It was such a gorgeous day, the light so perfect and the heat waning slightly by the time I arrived at the Hemingway Home & Museum in Key West. Visiting Florida as part of a family holiday, this adventure to the southern-most tip of America felt very special to me, having accidentally followed Hemingway around the world (Paris, Cuba, Italy, Spain...) He certainly had the right idea about how to enjoy life.

Hemingway House, Key West
Hemingway House, Key West

The house is open every day but shuts at 5pm and it took much longer to drive the US1 from Key Largo than I'd anticipated, having not taken into consideration the often 35/45 mph speed limits. (Are they strict about these things in the States? I don't know. I didn't want to find out.)

Hemingway House, Key West
Hemingway House, Key West

Luckily, it was well worth the wait. And the drive. The drive was actually beautiful, the ocean on each side and the roads very quiet. What more could you ask for?

Hemingway House, Key West
Hemingway House, Key West

The house sits back from the road on a picturesque corner (on Whitehead Street and Olivia Street), with palms surrounding it providing plenty of shade. A huge brick wall encircling the property guarantees privacy... or maybe not:

Hemingway built the wall to keep out the 'riff raff' of tourists after his home was referred to in a tourist guide of the day, not long after he moved in. Ironically, tourists began to flock in even higher numbers to get their photograph taken in front of the wall.

Key West has at least doubled in size since Hemingway's day, and the house originally boasted sea views. There's even a lighthouse next door.

Hemingway House, Key West
Hemingway House, Key West

But the first thing you notice - aside from the old colonial beauty and the deep hues of mustard and green amidst the palms - is the abundance of cats.

Hemingway House, Key West
Hemingway House, Key West

I think this tabby above is one of the six-toed tribe, likely to be a descendant of Hemingway's cat 'Snow White' who was gifted to him by a ship's captain. All the cats who live at the house apparently carry this 'polydactyl' gene, so even if they don't sport six toes themselves, their off-spring just might.

Hemingway House, Key West
Hemingway House, Key West
Hemingway House, Key West
Hemingway House, Key West

I thought it a nice touch they're all named after famous writers, artists, musicians and stars of the stage; a tradition started by Hemingway (now with a few wives in the mix!), and each name is then scribed into the cement/brick in a little area that is clearly the 'cat cemetery' when the inevitable day comes around ('Death in the Afternoon', perhaps?). Sorry!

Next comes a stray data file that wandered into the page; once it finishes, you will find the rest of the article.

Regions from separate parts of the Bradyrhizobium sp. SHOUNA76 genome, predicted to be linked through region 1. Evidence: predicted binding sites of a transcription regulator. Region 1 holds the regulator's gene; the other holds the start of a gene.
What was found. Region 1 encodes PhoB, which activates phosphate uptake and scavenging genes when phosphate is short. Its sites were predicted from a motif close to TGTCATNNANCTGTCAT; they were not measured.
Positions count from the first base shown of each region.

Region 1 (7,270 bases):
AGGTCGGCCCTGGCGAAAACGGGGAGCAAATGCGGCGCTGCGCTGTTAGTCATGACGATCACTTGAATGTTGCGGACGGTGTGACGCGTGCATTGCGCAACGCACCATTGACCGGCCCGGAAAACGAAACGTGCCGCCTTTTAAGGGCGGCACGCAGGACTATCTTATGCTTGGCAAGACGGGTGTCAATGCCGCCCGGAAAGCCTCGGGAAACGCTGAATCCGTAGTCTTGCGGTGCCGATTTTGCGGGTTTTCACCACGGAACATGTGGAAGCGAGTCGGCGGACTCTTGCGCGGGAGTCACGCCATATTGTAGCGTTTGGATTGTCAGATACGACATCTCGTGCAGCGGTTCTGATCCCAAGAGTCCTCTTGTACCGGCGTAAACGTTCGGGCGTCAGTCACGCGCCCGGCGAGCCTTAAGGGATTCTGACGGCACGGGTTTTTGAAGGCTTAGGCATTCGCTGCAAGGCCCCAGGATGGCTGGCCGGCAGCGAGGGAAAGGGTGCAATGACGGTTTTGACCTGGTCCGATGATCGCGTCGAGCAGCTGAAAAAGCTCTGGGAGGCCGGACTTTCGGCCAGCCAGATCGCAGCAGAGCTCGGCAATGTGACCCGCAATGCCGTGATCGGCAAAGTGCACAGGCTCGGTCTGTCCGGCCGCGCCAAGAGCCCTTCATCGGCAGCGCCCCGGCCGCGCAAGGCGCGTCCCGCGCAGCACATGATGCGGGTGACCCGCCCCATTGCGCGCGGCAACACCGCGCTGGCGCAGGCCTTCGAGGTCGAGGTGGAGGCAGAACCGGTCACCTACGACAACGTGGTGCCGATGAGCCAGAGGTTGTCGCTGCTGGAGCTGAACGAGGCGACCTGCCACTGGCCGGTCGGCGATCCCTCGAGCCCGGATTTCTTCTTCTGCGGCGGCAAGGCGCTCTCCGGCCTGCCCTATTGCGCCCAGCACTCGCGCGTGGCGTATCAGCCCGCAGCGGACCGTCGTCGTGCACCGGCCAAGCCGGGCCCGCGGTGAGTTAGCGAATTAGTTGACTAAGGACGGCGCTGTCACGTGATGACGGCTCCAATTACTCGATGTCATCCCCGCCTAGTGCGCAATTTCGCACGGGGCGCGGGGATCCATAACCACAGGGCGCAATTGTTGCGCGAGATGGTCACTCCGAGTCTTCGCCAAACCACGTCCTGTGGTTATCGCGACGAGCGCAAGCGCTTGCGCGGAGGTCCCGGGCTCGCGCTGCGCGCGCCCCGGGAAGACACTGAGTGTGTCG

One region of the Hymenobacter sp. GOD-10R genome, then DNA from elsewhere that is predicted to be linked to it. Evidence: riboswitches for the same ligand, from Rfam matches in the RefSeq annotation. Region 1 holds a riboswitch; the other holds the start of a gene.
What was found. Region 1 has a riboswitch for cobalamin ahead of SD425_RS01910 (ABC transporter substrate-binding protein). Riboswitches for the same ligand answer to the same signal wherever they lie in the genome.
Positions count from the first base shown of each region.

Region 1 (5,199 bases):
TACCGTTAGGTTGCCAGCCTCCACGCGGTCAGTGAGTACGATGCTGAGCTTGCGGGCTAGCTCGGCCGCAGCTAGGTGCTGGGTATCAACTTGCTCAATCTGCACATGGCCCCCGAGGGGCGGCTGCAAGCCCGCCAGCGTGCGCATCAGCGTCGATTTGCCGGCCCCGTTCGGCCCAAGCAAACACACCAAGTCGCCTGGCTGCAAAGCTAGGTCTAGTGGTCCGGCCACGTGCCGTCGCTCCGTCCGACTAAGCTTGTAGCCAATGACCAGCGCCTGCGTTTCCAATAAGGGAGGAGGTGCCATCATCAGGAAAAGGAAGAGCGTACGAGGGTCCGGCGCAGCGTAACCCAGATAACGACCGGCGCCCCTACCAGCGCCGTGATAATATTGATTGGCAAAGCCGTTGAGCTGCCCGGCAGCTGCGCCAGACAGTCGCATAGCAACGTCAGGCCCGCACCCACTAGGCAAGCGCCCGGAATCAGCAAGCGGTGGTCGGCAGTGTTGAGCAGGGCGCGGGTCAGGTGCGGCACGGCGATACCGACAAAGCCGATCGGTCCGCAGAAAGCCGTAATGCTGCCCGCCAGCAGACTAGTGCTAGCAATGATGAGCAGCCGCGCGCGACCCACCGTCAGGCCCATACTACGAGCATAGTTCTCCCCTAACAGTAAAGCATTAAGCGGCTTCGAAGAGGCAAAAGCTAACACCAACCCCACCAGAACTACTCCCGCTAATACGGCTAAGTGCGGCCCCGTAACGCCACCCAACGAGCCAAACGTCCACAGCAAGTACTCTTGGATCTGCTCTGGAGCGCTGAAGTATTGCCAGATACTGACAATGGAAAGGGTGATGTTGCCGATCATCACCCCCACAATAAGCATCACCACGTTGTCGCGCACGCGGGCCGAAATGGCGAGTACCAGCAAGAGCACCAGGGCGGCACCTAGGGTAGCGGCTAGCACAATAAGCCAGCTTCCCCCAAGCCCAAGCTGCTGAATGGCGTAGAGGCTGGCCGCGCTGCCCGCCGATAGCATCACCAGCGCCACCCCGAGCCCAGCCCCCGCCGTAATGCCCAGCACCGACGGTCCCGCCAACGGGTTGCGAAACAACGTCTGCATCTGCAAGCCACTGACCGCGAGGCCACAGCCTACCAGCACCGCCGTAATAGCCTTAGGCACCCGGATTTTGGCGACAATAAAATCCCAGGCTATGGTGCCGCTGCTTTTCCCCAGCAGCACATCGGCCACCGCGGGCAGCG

Hemingway House, Key West
Hemingway House, Key West

I took a moment to worship at the grave of 'Zsa-Zsa Gabor':

Hemingway House, Key West
Hemingway House, Key West

Even the windows had net curtains featuring cats - would they have been Hemingway's personal choice I wonder?

Hemingway House, Key West
Hemingway House, Key West

Inside, the house was set out with much of the original furniture, artifacts and antiques collected by Hemingway, but the most fascinating to me were bookshelves laden with his personal collection - the books he had physically touched and read - as well as memorabilia from the film versions of many of his books.

Hemingway House, Key West
Hemingway House, Key West
Hemingway House, Key West
Hemingway House, Key West
The colours and shapes in details such as the tiles on the bathroom floor were worth much more than a passing glance, and it became clear that nowhere is off-limits to the cats.

The living room downstairs was dedicated to Pilar, Hemingway's Boat (also the title of a book by Paul Hendrickson that I took with me to read, but just didn't get around to), and a few more of his typewriters. I was pleased to note he wasn't particularly brand-loyal. Underwood, Remington, Corona...

"This boat is a marvel for fishing. Takes any sea comfortably and can turn on her tail to chase a fish."
Hemingway House, Key West
Hemingway House, Key West

Outside, second wife Pauline's highly controversial swimming pool replaced Hemingway's beloved boxing ring.

It was the first and only pool in Key West by years, and ran well over budget, relying on manual labour to dig out the concrete because the use of dynamite was ruled out by the city. It was originally a saltwater pool as there was no running water in Key West until 1944. But it is a beauty - over 8ft deep. How truly decadent!

Hemingway House, Key West
Hemingway House, Key West
Hemingway House, Key West
Hemingway House, Key West

I love the story about Hemingway's last pennywhich is embedded in the concrete in front of the pool. Or maybe that's just a gimmick for tourists? I snapped it anyway.

Hemingway House, Key West
Hemingway House, Key West

Not far away was Hemingway's other 'trough' - a urinal from his favourite bar Sloppy Joe's, which he brought home as a kind of revenge for the pool. Apparently he told Pauline:

'I'll get rid of mine when you get rid of yours'.

Oh the rage!

Hemingway House, Key West
Hemingway House, Key West

Instead she added decorative tiles and an urn. It all worked out OK. She made the best of it. And the cats are apparently too clever to consider drinking from the 'trough'.

Finally, stairs lead up to a separate building, a kind of loft which at one point was joined to the house by a little tree-top walkway.